The Average Gap Distribution for Generalized Zeckendorf Decompositions
Abstract
An interesting characterization of the Fibonacci numbers is that, if we write them as $F_1 = 1$, $F_2 = 2$, $F_3 = 3$, $F_4 = 5, ...$, then every positive integer can be written uniquely as a sum of nonadjacent Fibonacci numbers. This is now known as Zeckendorf's theorem [21], and similar decompositions exist for many other sequences ${G_{n+1} = c_1 G_{n} + ... + c_L G_{n+1L}}$ arising from recurrence relations. Much more is known. Using continued fraction approaches, Lekkerkerker [15] proved the average number of summands needed for integers in $[G_n, G_{n+1})$ is on the order of $C_{\rm Lek} n$ for a nonzero constant; this was improved by others to show the number of summands has Gaussian fluctuations about this mean. Kolo$\breve{\rm g}$lu, Kopp, Miller and Wang [17, 18] recently recast the problem combinatorially, reproving and generalizing these results. We use this new perspective to investigate the distribution of gaps between summands. We explore the average behavior over all $m \in [G_n, G_{n+1})$ for special choices of the $c_i$'s. Specifically, we study the case where each $c_i \in {0,1}$ and there is a $g$ such that there are always exactly $g1$ zeros between two nonzero $c_i$'s; note this includes the Fibonacci, Tribonacci and many other important special cases. We prove there are no gaps of length less than $g$, and the probability of a gap of length $j > g$ decays geometrically, with the decay ratio equal to the largest root of the recurrence relation. These methods are combinatorial and apply to related problems; we end with a discussion of similar results for fardifference (i.e., signed) decompositions.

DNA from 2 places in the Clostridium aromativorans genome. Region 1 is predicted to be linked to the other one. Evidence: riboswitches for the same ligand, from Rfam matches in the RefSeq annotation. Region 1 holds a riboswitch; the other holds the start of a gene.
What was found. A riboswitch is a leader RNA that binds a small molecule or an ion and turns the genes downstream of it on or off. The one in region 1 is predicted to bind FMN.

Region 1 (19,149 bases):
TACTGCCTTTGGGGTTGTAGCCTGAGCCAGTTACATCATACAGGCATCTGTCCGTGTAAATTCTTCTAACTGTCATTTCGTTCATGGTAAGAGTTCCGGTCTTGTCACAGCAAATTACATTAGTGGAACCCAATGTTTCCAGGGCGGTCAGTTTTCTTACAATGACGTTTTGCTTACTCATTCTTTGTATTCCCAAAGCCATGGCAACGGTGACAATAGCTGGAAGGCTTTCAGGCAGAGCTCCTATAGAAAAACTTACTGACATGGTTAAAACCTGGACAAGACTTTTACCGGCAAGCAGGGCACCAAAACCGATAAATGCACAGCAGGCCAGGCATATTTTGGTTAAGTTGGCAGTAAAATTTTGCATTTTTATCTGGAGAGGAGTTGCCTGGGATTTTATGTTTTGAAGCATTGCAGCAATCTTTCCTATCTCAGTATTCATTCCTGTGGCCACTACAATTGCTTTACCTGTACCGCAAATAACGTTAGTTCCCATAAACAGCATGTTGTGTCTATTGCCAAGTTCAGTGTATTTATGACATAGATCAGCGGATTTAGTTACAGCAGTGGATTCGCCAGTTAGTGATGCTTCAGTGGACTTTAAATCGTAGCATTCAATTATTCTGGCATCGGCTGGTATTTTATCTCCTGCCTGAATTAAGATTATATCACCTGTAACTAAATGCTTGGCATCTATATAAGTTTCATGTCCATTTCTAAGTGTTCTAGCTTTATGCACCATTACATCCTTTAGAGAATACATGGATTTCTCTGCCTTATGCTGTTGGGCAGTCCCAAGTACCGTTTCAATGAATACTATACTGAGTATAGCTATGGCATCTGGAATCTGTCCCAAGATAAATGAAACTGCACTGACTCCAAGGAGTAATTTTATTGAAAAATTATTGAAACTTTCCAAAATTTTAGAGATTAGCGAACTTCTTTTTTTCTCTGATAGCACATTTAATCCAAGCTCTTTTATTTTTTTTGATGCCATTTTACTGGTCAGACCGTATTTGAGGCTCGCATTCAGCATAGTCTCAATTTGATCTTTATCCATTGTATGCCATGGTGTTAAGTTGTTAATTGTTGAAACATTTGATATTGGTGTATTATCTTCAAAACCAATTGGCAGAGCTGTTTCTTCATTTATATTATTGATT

Publication:

arXiv eprints
 Pub Date:
 August 2012
 DOI:
 10.48550/arXiv.1208.5820
 arXiv:
 arXiv:1208.5820
 Bibcode:
 2012arXiv1208.5820B
 Keywords:

 Mathematics  Number Theory;
 11B39;
 11B05 (Primary) 65Q30;
 60B10 (Secondary)
 EPrint:
 15 pages, version 2.1, final version (fixed a typo in a combinatorial identity)  to appear in the Fibonacci Quarterly